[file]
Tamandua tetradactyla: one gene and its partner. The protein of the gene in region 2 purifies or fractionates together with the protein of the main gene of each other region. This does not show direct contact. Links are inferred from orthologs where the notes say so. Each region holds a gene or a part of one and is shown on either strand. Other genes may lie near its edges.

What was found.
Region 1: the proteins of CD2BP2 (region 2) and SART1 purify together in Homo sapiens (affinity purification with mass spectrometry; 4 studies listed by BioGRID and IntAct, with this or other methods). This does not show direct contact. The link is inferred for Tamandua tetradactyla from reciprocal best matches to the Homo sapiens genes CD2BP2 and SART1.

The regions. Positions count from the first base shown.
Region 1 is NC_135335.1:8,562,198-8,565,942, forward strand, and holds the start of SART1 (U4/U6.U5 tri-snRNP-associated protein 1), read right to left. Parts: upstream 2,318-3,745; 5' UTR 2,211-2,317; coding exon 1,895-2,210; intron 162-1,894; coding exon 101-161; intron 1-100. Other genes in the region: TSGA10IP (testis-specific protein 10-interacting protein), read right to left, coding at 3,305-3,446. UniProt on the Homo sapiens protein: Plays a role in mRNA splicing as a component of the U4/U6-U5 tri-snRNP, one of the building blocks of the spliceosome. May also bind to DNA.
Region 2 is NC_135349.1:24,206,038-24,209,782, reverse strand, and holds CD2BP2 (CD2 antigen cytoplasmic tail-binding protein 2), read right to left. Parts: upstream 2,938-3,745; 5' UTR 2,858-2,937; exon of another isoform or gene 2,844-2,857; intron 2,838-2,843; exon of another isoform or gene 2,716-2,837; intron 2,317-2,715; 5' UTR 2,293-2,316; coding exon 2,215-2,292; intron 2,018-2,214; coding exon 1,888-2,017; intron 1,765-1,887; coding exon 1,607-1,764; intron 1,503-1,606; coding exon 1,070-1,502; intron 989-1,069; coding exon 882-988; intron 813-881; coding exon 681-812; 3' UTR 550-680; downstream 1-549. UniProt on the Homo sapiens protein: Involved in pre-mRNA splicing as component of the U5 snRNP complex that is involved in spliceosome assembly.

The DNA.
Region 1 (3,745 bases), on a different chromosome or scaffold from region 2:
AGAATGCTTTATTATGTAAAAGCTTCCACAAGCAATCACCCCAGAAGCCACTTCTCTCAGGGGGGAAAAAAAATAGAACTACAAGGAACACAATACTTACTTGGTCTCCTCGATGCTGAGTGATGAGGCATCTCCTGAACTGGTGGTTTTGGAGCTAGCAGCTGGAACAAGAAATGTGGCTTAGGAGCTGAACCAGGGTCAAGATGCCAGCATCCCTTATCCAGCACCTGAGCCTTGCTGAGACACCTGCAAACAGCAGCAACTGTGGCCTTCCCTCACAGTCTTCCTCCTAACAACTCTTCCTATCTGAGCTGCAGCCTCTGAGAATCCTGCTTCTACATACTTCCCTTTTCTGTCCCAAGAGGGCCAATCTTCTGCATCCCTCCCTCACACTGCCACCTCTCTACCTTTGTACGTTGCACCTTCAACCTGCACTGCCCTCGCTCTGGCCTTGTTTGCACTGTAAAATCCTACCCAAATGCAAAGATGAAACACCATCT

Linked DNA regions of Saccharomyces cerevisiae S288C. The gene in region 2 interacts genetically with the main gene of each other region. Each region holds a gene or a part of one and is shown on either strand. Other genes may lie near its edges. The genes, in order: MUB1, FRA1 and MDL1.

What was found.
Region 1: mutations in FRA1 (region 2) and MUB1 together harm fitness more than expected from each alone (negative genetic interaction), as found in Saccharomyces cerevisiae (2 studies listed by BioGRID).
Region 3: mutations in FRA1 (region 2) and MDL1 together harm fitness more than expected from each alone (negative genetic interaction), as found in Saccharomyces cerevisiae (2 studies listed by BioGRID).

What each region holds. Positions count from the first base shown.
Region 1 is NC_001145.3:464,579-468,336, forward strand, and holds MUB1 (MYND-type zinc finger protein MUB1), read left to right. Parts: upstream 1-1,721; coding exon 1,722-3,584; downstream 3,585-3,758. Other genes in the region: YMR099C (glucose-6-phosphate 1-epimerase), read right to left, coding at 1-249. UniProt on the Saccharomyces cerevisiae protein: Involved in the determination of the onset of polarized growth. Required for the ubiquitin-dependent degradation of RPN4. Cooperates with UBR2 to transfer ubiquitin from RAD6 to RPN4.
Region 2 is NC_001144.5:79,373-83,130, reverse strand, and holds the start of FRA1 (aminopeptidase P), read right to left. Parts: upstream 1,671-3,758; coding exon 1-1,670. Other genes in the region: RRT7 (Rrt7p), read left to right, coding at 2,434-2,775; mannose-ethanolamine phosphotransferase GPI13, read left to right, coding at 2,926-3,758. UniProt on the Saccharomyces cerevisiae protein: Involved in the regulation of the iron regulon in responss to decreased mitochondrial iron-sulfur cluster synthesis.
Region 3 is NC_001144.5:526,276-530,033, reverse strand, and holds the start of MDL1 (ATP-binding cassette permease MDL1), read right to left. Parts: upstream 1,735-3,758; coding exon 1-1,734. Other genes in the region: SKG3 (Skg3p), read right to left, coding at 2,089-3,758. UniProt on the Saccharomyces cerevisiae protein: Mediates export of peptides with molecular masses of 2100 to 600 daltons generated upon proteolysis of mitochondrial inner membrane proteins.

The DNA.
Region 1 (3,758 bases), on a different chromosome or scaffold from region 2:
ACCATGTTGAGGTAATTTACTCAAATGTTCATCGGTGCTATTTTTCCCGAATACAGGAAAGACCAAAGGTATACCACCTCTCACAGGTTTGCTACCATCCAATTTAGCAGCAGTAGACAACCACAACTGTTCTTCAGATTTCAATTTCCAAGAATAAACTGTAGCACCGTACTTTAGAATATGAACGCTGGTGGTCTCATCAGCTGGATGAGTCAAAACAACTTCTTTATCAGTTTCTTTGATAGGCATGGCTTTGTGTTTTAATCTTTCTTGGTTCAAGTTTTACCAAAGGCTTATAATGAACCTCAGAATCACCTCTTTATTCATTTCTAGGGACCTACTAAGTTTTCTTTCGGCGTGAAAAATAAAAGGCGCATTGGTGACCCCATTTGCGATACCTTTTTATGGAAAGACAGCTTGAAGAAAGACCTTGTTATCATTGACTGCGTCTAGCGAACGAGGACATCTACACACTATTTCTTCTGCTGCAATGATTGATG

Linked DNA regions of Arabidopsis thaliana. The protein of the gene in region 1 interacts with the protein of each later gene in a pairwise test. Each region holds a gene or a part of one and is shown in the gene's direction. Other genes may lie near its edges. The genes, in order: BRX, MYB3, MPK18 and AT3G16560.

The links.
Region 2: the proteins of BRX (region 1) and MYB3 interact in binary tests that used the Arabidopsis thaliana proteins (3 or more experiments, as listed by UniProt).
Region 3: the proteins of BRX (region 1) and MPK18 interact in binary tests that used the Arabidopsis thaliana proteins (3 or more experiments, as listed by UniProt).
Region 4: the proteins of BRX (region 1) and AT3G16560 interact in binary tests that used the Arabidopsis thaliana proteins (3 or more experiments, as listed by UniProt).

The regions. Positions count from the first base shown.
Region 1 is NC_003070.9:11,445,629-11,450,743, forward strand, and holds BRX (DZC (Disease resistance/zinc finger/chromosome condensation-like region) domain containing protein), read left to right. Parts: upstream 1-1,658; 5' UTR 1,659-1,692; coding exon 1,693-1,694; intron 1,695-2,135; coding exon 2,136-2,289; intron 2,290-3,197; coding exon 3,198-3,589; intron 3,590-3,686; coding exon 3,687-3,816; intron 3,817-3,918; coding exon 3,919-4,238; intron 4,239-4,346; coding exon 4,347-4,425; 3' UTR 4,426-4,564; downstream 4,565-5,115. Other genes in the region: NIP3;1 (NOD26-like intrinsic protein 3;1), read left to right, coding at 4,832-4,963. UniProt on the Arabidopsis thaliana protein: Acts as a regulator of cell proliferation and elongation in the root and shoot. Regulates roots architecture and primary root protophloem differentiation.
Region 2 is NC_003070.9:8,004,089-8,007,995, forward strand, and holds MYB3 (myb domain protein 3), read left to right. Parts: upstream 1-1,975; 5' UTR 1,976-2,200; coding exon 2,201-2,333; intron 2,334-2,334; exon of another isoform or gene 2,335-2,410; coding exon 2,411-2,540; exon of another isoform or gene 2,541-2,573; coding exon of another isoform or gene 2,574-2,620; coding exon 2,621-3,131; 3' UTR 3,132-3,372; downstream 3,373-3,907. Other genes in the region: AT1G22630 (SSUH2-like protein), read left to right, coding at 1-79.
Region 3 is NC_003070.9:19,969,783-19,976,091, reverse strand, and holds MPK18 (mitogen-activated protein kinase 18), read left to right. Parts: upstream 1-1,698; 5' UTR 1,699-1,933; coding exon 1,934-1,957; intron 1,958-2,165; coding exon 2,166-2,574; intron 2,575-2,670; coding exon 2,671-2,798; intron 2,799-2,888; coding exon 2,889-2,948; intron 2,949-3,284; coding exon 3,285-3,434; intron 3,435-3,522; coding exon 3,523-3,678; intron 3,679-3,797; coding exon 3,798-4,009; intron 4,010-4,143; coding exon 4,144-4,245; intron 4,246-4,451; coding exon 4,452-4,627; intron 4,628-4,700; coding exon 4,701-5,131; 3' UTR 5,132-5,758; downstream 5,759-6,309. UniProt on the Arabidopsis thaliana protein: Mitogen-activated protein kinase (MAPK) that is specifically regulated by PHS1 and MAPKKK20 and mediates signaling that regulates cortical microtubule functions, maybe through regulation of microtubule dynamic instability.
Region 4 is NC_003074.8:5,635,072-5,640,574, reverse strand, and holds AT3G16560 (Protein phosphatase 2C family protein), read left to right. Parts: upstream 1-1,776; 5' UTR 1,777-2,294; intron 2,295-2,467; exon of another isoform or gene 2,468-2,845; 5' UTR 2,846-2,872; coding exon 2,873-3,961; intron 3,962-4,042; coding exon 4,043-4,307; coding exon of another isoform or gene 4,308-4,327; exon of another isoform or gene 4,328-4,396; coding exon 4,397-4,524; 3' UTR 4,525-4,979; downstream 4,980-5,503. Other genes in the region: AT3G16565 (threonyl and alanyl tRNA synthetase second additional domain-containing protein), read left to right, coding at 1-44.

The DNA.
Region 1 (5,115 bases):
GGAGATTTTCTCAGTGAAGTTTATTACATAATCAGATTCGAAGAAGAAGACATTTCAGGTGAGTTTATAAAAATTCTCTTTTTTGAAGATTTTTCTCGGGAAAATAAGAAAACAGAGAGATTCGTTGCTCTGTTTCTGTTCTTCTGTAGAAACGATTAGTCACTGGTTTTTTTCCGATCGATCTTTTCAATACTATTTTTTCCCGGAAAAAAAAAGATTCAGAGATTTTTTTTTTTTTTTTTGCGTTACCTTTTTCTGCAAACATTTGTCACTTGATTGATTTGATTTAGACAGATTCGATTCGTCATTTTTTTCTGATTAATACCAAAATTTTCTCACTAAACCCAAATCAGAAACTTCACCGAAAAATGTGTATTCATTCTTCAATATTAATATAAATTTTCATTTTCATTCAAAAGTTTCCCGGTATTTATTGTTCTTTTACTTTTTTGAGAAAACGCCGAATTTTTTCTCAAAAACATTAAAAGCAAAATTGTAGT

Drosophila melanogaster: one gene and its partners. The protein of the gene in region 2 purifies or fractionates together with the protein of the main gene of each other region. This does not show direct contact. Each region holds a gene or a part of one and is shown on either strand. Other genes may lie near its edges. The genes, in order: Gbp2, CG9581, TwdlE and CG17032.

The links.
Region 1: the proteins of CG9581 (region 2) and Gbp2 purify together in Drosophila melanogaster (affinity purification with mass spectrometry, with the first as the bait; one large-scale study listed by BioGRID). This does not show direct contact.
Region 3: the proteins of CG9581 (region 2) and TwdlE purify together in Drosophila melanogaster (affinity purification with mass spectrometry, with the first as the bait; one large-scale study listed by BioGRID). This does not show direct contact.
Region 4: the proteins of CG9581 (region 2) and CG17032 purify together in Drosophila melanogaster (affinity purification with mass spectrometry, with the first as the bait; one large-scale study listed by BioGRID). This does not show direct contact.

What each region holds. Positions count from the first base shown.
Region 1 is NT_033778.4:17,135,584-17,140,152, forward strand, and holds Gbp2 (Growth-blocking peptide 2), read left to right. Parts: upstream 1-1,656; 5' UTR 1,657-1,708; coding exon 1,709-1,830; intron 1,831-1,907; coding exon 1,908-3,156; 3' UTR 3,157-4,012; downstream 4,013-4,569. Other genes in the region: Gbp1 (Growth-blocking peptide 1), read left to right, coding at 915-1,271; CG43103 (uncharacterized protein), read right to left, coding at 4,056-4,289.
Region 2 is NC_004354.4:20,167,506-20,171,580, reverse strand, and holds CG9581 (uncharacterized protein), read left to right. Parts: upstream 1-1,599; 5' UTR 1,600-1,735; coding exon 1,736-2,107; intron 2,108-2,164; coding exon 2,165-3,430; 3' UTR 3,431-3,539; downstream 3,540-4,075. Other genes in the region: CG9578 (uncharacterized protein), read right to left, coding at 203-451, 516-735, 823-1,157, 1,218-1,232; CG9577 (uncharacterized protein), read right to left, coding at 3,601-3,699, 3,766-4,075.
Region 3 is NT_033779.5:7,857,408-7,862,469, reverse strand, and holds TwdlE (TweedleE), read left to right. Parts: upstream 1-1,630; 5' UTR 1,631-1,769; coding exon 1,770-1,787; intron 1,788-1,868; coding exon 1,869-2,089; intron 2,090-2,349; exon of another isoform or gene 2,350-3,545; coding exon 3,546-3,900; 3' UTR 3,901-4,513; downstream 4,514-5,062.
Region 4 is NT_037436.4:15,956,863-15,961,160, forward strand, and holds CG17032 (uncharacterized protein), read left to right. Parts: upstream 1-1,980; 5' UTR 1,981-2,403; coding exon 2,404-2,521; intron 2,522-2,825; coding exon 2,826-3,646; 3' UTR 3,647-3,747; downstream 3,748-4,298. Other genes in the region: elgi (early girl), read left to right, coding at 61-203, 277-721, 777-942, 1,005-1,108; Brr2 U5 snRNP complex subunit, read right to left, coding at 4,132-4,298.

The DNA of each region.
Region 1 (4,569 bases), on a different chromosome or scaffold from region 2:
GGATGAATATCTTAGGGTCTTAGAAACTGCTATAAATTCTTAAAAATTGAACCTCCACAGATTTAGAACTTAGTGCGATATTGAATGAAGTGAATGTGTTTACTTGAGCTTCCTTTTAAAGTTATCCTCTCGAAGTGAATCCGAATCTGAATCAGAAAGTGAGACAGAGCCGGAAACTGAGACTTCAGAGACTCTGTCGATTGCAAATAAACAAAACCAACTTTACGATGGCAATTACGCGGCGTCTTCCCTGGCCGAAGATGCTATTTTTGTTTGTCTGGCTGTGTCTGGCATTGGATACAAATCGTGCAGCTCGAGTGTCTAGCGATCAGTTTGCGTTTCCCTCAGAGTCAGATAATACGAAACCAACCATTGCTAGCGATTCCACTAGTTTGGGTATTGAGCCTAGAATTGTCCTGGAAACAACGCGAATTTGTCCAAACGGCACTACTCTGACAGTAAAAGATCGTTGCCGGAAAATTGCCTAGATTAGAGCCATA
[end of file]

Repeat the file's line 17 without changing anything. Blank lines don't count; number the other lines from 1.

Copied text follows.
Region 3 is NC_001144.5:526,276-530,033, reverse strand, and holds the start of MDL1 (ATP-binding cassette permease MDL1), read right to left. Parts: upstream 1,735-3,758; coding exon 1-1,734. Other genes in the region: SKG3 (Skg3p), read right to left, coding at 2,089-3,758. UniProt on the Saccharomyces cerevisiae protein: Mediates export of peptides with molecular masses of 2100 to 600 daltons generated upon proteolysis of mitochondrial inner membrane proteins.